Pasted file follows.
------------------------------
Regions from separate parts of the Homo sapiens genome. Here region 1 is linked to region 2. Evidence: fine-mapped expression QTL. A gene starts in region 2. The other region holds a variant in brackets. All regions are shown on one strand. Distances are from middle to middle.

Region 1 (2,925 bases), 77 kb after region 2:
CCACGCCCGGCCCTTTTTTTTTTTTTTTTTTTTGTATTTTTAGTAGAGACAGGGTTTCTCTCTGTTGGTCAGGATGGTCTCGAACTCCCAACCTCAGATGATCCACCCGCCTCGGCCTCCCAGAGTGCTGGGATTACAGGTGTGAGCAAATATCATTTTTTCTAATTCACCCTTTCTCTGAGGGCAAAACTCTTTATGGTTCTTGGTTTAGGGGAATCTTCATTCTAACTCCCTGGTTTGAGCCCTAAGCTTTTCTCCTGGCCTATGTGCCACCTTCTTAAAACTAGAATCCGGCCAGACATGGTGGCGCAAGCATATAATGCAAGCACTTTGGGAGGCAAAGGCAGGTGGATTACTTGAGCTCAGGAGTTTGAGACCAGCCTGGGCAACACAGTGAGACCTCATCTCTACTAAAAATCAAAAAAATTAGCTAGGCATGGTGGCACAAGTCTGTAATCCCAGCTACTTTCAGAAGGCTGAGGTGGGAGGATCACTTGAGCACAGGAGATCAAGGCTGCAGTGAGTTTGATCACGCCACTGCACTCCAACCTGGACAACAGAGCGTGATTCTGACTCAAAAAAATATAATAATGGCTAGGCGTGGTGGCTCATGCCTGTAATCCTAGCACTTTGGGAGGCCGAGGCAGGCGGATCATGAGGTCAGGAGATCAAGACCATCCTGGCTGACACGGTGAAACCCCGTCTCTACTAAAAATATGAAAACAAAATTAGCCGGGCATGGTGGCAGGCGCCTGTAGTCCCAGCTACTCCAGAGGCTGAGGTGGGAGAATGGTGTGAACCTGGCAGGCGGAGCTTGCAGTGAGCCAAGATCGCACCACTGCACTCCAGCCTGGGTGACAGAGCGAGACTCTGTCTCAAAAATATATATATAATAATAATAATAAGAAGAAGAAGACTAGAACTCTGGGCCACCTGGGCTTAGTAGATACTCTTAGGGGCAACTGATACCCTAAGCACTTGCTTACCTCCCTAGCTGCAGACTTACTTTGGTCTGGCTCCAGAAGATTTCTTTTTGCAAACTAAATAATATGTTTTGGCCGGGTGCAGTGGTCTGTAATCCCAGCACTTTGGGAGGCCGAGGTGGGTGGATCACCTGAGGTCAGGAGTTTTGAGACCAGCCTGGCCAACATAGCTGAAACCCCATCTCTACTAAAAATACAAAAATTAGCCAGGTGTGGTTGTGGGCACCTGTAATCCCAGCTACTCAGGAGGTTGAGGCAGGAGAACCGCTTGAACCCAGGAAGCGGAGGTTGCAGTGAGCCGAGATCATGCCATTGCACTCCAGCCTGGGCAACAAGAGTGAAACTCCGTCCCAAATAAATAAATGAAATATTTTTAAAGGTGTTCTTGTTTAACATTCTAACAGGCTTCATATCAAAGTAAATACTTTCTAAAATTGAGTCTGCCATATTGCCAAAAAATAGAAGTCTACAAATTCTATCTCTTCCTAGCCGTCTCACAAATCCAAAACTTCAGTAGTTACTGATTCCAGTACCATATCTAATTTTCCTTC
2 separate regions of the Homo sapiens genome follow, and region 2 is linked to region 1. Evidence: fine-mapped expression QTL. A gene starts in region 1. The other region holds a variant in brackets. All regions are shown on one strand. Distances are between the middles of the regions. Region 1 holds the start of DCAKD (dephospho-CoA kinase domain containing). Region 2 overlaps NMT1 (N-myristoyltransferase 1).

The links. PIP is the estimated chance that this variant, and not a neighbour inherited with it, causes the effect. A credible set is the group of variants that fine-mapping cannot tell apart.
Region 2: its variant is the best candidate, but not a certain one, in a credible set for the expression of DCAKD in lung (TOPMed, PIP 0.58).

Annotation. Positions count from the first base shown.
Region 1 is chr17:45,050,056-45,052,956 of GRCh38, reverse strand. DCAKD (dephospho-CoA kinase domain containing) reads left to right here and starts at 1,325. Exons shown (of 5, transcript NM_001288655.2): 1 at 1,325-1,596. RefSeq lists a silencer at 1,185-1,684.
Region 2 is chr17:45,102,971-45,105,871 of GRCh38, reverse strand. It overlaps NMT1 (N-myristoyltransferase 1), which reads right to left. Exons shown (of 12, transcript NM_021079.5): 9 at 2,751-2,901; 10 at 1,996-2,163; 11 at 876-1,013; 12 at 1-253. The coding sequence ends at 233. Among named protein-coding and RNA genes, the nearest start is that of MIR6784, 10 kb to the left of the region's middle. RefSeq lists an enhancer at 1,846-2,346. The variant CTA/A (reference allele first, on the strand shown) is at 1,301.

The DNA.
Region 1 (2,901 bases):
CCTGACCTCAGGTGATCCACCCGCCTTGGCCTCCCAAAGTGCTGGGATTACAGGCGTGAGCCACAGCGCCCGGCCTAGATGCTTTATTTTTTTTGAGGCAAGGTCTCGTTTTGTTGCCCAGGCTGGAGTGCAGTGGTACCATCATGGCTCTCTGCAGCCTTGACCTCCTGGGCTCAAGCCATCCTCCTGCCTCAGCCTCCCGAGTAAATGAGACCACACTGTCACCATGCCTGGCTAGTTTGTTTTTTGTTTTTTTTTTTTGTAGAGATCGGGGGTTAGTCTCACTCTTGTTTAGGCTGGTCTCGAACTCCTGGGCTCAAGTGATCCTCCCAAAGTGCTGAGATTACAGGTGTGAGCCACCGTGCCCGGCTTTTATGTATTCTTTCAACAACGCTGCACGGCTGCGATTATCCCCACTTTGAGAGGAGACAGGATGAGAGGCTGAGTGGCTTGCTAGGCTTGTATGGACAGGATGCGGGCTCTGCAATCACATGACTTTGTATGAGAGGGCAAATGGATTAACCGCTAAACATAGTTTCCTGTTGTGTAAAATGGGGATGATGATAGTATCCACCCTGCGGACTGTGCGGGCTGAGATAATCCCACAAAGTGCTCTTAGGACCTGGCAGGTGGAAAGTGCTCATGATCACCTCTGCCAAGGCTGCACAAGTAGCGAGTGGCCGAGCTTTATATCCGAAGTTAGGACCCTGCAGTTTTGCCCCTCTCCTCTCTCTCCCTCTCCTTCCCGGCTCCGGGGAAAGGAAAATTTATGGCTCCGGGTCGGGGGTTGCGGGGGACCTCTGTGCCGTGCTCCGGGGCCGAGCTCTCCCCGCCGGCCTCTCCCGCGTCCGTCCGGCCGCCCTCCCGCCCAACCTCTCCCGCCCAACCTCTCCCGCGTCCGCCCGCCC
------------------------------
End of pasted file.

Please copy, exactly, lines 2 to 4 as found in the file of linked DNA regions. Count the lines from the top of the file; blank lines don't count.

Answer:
Region 1 (2,925 bases), 77 kb after region 2:
CCACGCCCGGCCCTTTTTTTTTTTTTTTTTTTTGTATTTTTAGTAGAGACAGGGTTTCTCTCTGTTGGTCAGGATGGTCTCGAACTCCCAACCTCAGATGATCCACCCGCCTCGGCCTCCCAGAGTGCTGGGATTACAGGTGTGAGCAAATATCATTTTTTCTAATTCACCCTTTCTCTGAGGGCAAAACTCTTTATGGTTCTTGGTTTAGGGGAATCTTCATTCTAACTCCCTGGTTTGAGCCCTAAGCTTTTCTCCTGGCCTATGTGCCACCTTCTTAAAACTAGAATCCGGCCAGACATGGTGGCGCAAGCATATAATGCAAGCACTTTGGGAGGCAAAGGCAGGTGGATTACTTGAGCTCAGGAGTTTGAGACCAGCCTGGGCAACACAGTGAGACCTCATCTCTACTAAAAATCAAAAAAATTAGCTAGGCATGGTGGCACAAGTCTGTAATCCCAGCTACTTTCAGAAGGCTGAGGTGGGAGGATCACTTGAGCACAGGAGATCAAGGCTGCAGTGAGTTTGATCACGCCACTGCACTCCAACCTGGACAACAGAGCGTGATTCTGACTCAAAAAAATATAATAATGGCTAGGCGTGGTGGCTCATGCCTGTAATCCTAGCACTTTGGGAGGCCGAGGCAGGCGGATCATGAGGTCAGGAGATCAAGACCATCCTGGCTGACACGGTGAAACCCCGTCTCTACTAAAAATATGAAAACAAAATTAGCCGGGCATGGTGGCAGGCGCCTGTAGTCCCAGCTACTCCAGAGGCTGAGGTGGGAGAATGGTGTGAACCTGGCAGGCGGAGCTTGCAGTGAGCCAAGATCGCACCACTGCACTCCAGCCTGGGTGACAGAGCGAGACTCTGTCTCAAAAATATATATATAATAATAATAATAAGAAGAAGAAGACTAGAACTCTGGGCCACCTGGGCTTAGTAGATACTCTTAGGGGCAACTGATACCCTAAGCACTTGCTTACCTCCCTAGCTGCAGACTTACTTTGGTCTGGCTCCAGAAGATTTCTTTTTGCAAACTAAATAATATGTTTTGGCCGGGTGCAGTGGTCTGTAATCCCAGCACTTTGGGAGGCCGAGGTGGGTGGATCACCTGAGGTCAGGAGTTTTGAGACCAGCCTGGCCAACATAGCTGAAACCCCATCTCTACTAAAAATACAAAAATTAGCCAGGTGTGGTTGTGGGCACCTGTAATCCCAGCTACTCAGGAGGTTGAGGCAGGAGAACCGCTTGAACCCAGGAAGCGGAGGTTGCAGTGAGCCGAGATCATGCCATTGCACTCCAGCCTGGGCAACAAGAGTGAAACTCCGTCCCAAATAAATAAATGAAATATTTTTAAAGGTGTTCTTGTTTAACATTCTAACAGGCTTCATATCAAAGTAAATACTTTCTAAAATTGAGTCTGCCATATTGCCAAAAAATAGAAGTCTACAAATTCTATCTCTTCCTAGCCGTCTCACAAATCCAAAACTTCAGTAGTTACTGATTCCAGTACCATATCTAATTTTCCTTC
2 separate regions of the Homo sapiens genome follow, and region 2 is linked to region 1. Evidence: fine-mapped expression QTL. A gene starts in region 1. The other region holds a variant in brackets. All regions are shown on one strand. Distances are between the middles of the regions. Region 1 holds the start of DCAKD (dephospho-CoA kinase domain containing). Region 2 overlaps NMT1 (N-myristoyltransferase 1).